The published research we have on the topic suggests that we want a rep to last somewhere between 2-8 seconds5. As I’m sure you’ve heard many times, controlling the eccentric—the lowering phase of the lift when the muscle is being stretched—is great for muscle growth. This idea does seem to be supported and is likely an undervalued piece of the puzzle when it comes to trying to put on more muscle.


Eccentric contractions occur when the muscle lengthens under tension due to the contractile force (muscular tension) is less than the resistive force (external resistance). This occurs in the biceps during the lowering phase of a dumbbell curl. The eccentric portion of exercise causes a high degree of exercise-induced muscle damage and is largely responsible for the soreness that you feel after you lift.

The main thing to know is that eccentric contractions produce more force and are more damaging to the muscle compared to concentric contractions. This means you’re going to be stronger in the eccentric portion of a rep, but it can also do more damage. The concentric portion of the rep is more energetically expensive and is less damaging overall as it produces less overall force.

The eccentric phase of your lift should be somewhere between 2-4 seconds in most cases. The concentric—the raising phase of the lift when the muscle is being shortened—is part of the rep that you likely want to accelerate and be powerful through.

Think: slow, slow, slow, explode! From my experience, a rep lasting a total of 3-5 seconds is likely going to be most effective for most people trying to build more muscle.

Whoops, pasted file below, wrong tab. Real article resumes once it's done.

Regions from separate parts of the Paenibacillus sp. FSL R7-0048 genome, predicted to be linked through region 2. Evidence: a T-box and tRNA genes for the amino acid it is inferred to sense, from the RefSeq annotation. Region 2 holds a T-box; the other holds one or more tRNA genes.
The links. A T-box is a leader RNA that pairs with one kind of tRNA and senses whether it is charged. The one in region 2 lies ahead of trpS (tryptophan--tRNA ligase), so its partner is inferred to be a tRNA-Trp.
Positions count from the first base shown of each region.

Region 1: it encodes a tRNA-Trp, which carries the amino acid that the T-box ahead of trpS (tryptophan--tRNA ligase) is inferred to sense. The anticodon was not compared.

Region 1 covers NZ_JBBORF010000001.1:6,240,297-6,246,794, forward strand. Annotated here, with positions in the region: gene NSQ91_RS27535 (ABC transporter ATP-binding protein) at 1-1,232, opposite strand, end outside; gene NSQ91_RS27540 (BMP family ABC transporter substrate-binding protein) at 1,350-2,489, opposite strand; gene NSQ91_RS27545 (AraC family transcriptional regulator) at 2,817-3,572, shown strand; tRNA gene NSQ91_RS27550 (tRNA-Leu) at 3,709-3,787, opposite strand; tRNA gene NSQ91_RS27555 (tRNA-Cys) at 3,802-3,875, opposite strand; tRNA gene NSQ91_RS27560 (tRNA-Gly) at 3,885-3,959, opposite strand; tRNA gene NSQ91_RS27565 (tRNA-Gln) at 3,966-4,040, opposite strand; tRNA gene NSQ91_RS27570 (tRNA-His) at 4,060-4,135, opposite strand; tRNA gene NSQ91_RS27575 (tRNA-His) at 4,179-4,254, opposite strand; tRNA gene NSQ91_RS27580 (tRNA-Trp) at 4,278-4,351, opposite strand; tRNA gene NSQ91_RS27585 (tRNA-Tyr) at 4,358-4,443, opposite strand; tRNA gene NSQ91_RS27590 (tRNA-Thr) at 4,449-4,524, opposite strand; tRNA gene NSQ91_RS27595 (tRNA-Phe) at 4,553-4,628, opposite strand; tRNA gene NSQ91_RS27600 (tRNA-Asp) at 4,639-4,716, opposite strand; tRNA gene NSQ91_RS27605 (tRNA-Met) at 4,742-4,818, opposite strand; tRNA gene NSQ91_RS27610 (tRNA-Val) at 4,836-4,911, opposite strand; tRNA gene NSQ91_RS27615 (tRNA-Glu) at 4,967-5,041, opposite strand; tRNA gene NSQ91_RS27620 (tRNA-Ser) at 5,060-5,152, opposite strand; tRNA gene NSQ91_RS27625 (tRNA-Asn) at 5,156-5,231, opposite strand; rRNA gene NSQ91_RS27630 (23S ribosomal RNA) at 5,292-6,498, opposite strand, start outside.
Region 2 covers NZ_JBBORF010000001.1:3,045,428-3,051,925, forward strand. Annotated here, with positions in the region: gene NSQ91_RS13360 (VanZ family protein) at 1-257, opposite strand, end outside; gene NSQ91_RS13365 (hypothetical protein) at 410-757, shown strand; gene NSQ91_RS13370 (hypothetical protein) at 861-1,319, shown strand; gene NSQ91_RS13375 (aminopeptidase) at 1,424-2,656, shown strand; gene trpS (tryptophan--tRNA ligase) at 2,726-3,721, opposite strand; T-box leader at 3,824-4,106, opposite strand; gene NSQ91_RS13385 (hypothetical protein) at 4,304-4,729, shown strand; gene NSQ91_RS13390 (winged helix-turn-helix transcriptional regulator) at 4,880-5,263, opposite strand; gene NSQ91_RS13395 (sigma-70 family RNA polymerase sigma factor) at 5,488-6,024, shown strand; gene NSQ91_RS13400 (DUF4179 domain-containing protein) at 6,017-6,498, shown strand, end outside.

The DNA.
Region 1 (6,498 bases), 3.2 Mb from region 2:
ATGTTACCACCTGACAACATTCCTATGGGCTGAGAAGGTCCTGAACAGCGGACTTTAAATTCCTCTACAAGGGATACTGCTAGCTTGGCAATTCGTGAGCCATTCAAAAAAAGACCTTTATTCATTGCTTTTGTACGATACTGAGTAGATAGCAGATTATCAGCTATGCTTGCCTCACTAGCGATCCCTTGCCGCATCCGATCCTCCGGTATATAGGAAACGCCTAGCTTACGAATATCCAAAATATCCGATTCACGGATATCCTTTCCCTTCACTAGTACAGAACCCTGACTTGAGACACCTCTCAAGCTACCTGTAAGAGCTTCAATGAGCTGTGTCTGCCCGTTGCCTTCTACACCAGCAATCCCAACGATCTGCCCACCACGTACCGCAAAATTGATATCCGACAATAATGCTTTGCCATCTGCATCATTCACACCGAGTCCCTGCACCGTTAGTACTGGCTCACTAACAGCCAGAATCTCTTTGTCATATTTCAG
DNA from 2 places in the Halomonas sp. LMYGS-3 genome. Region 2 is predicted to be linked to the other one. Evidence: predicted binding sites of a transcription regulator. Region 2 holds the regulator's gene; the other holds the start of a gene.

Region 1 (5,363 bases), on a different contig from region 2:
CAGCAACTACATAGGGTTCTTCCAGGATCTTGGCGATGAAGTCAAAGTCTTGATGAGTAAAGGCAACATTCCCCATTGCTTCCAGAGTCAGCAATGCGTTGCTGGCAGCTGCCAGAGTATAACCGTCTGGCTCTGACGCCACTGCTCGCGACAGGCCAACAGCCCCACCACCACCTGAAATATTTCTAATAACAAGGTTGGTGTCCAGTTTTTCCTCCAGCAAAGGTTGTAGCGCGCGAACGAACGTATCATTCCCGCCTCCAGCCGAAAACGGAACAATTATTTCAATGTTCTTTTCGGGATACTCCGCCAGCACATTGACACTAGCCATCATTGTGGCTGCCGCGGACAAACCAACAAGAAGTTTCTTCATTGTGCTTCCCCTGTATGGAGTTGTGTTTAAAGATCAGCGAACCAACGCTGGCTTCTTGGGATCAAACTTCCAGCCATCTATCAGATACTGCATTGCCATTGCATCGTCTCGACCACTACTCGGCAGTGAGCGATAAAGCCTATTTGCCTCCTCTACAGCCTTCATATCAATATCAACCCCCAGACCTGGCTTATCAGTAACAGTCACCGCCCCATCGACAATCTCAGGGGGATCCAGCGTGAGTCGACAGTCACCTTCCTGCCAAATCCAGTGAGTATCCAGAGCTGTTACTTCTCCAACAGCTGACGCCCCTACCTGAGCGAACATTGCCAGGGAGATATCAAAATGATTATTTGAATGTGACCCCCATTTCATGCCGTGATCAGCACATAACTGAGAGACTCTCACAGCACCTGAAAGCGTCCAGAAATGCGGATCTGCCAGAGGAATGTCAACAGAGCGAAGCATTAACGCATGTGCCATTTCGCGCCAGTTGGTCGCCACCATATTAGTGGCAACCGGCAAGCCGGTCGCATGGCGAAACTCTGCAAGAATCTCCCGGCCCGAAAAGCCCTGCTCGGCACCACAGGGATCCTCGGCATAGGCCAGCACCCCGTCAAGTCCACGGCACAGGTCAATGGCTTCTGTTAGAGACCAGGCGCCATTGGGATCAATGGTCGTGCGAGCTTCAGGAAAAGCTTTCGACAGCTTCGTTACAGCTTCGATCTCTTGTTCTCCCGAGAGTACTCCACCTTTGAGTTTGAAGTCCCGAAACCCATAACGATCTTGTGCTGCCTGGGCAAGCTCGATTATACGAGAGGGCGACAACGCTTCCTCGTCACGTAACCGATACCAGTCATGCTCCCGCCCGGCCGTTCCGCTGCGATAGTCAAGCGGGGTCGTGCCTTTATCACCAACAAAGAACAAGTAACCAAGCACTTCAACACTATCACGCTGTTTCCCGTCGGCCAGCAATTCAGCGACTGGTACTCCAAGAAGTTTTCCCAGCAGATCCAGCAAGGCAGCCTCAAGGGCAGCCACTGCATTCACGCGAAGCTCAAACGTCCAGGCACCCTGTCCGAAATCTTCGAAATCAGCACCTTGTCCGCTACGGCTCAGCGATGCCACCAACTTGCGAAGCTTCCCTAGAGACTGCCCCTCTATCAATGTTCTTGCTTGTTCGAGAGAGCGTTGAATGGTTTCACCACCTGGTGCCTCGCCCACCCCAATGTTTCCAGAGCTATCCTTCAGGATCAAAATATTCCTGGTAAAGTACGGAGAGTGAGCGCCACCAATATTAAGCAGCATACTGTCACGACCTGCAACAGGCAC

Rule 4: Train Your Biceps with Varying Rep Ranges and Intensity Techniques

Performing the same rep range across time can be effective for putting on muscle and strength, especially if you’re focused on progressively overloading the muscle over time. But, if you’ve been training in the eight to ten rep range for the last few months and you’ve noticed that your biceps are no longer responding well to this, try switching things up.

Varying Rep Ranges

It’s common to think that we have to train smaller muscle groups like the biceps with a hyper-specific rep range to get them to grow, but this isn’t the case, and you also may notice that your biceps respond better to a certain rep range over another.

For example, one person may respond better to training their biceps with a six to eight-rep range versus another person responding better to a 12-to 15-rep range. Don’t be afraid to mix it up and try new ways of approaching your lifts, not only with new exercises but also with new rep ranges.

Intensity Techniques

The two most commonly used intensity techniques for bicep training that I use with my clients are drop sets and integrated partial reps.

Drop Sets

Drop sets are a technique lifters use to help increase the overall efficiency of a session without sacrificing the effectiveness toward muscle growth6. To use this technique, you will perform your sets with no rest and decrease the weight used on each subsequent set.

For example, if you are doing bicep curls with a 20-pound dumbbell:

Step 1: Perform bicep curls with 20 pounds until you cannot complete another rep (e.g., 10 reps).

Step 2: Immediately switch to 15-pound dumbbells and continue to curl until failure (e.g., 8 reps).

Step 3: Then, drop to 10-pound dumbbells and curl until failure again (e.g., 6 reps).

There are countless ways to use this method, but the example given above is the most popular and is very effective for building up high amounts of muscular tension and fatigue within the target muscle while reducing the overall time spent performing the exercise.

Integrated Partial Reps